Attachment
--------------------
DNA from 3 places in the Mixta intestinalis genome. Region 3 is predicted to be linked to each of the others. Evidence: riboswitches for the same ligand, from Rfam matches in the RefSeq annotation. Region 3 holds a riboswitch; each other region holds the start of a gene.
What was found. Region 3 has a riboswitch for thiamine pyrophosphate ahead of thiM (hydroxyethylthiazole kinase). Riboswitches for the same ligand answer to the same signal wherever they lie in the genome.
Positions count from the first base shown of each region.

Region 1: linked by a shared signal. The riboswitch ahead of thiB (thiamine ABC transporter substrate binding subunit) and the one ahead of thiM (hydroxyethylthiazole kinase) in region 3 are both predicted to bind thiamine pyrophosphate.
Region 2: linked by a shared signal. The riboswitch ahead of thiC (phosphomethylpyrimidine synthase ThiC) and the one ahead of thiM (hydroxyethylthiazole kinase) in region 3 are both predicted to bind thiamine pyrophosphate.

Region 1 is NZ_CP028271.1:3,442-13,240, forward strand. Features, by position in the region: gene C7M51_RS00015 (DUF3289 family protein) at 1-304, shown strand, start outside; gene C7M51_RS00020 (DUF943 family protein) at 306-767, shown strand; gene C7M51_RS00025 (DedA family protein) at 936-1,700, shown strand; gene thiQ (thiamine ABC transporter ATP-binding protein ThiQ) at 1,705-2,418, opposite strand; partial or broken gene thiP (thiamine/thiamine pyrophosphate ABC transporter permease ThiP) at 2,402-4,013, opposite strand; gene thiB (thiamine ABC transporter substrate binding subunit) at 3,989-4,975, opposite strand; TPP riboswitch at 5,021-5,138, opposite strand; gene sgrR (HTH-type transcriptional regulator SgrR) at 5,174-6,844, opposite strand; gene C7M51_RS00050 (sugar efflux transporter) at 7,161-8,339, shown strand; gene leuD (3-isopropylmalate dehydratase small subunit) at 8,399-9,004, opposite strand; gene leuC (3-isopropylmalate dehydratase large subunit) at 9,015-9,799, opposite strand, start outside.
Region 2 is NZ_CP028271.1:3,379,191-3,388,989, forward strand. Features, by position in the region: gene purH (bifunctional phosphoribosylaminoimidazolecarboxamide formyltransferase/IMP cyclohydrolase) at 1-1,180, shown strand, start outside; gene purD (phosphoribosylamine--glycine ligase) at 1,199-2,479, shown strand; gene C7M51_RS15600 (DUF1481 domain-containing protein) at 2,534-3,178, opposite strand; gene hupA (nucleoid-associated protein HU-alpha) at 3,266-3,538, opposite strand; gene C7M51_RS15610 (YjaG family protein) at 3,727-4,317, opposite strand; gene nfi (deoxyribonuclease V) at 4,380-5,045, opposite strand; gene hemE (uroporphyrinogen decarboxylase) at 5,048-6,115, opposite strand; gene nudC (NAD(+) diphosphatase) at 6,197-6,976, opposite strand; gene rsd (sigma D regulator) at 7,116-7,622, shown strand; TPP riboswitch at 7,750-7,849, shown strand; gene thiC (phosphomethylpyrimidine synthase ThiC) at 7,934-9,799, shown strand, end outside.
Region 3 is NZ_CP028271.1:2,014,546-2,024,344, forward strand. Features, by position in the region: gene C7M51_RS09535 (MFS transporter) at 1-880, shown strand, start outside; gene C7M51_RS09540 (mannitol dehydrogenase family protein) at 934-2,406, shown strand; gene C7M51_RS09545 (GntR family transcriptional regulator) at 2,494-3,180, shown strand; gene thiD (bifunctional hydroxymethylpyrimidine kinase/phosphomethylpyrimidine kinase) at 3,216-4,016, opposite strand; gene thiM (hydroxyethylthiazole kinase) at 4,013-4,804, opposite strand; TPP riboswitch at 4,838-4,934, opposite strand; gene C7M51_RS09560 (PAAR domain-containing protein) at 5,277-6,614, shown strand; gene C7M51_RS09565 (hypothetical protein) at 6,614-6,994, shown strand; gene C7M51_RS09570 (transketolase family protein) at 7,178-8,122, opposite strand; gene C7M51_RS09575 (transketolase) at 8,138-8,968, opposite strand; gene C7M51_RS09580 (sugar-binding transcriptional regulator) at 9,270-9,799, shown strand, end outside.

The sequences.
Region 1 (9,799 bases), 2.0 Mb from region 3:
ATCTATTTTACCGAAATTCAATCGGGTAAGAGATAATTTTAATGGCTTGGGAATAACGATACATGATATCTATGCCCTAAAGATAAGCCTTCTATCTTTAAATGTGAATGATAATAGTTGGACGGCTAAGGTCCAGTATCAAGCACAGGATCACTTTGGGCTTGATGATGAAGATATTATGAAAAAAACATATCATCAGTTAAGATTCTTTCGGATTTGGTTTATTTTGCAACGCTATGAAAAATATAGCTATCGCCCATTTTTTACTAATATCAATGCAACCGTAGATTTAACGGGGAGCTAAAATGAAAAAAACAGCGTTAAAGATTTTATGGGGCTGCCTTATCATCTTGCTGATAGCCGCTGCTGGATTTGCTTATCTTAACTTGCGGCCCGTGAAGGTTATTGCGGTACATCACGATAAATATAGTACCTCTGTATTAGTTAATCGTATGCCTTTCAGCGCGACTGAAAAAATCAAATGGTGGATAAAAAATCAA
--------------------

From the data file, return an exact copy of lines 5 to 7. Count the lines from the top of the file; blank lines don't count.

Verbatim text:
Region 2: linked by a shared signal. The riboswitch ahead of thiC (phosphomethylpyrimidine synthase ThiC) and the one ahead of thiM (hydroxyethylthiazole kinase) in region 3 are both predicted to bind thiamine pyrophosphate.

Region 1 is NZ_CP028271.1:3,442-13,240, forward strand. Features, by position in the region: gene C7M51_RS00015 (DUF3289 family protein) at 1-304, shown strand, start outside; gene C7M51_RS00020 (DUF943 family protein) at 306-767, shown strand; gene C7M51_RS00025 (DedA family protein) at 936-1,700, shown strand; gene thiQ (thiamine ABC transporter ATP-binding protein ThiQ) at 1,705-2,418, opposite strand; partial or broken gene thiP (thiamine/thiamine pyrophosphate ABC transporter permease ThiP) at 2,402-4,013, opposite strand; gene thiB (thiamine ABC transporter substrate binding subunit) at 3,989-4,975, opposite strand; TPP riboswitch at 5,021-5,138, opposite strand; gene sgrR (HTH-type transcriptional regulator SgrR) at 5,174-6,844, opposite strand; gene C7M51_RS00050 (sugar efflux transporter) at 7,161-8,339, shown strand; gene leuD (3-isopropylmalate dehydratase small subunit) at 8,399-9,004, opposite strand; gene leuC (3-isopropylmalate dehydratase large subunit) at 9,015-9,799, opposite strand, start outside.
Region 2 is NZ_CP028271.1:3,379,191-3,388,989, forward strand. Features, by position in the region: gene purH (bifunctional phosphoribosylaminoimidazolecarboxamide formyltransferase/IMP cyclohydrolase) at 1-1,180, shown strand, start outside; gene purD (phosphoribosylamine--glycine ligase) at 1,199-2,479, shown strand; gene C7M51_RS15600 (DUF1481 domain-containing protein) at 2,534-3,178, opposite strand; gene hupA (nucleoid-associated protein HU-alpha) at 3,266-3,538, opposite strand; gene C7M51_RS15610 (YjaG family protein) at 3,727-4,317, opposite strand; gene nfi (deoxyribonuclease V) at 4,380-5,045, opposite strand; gene hemE (uroporphyrinogen decarboxylase) at 5,048-6,115, opposite strand; gene nudC (NAD(+) diphosphatase) at 6,197-6,976, opposite strand; gene rsd (sigma D regulator) at 7,116-7,622, shown strand; TPP riboswitch at 7,750-7,849, shown strand; gene thiC (phosphomethylpyrimidine synthase ThiC) at 7,934-9,799, shown strand, end outside.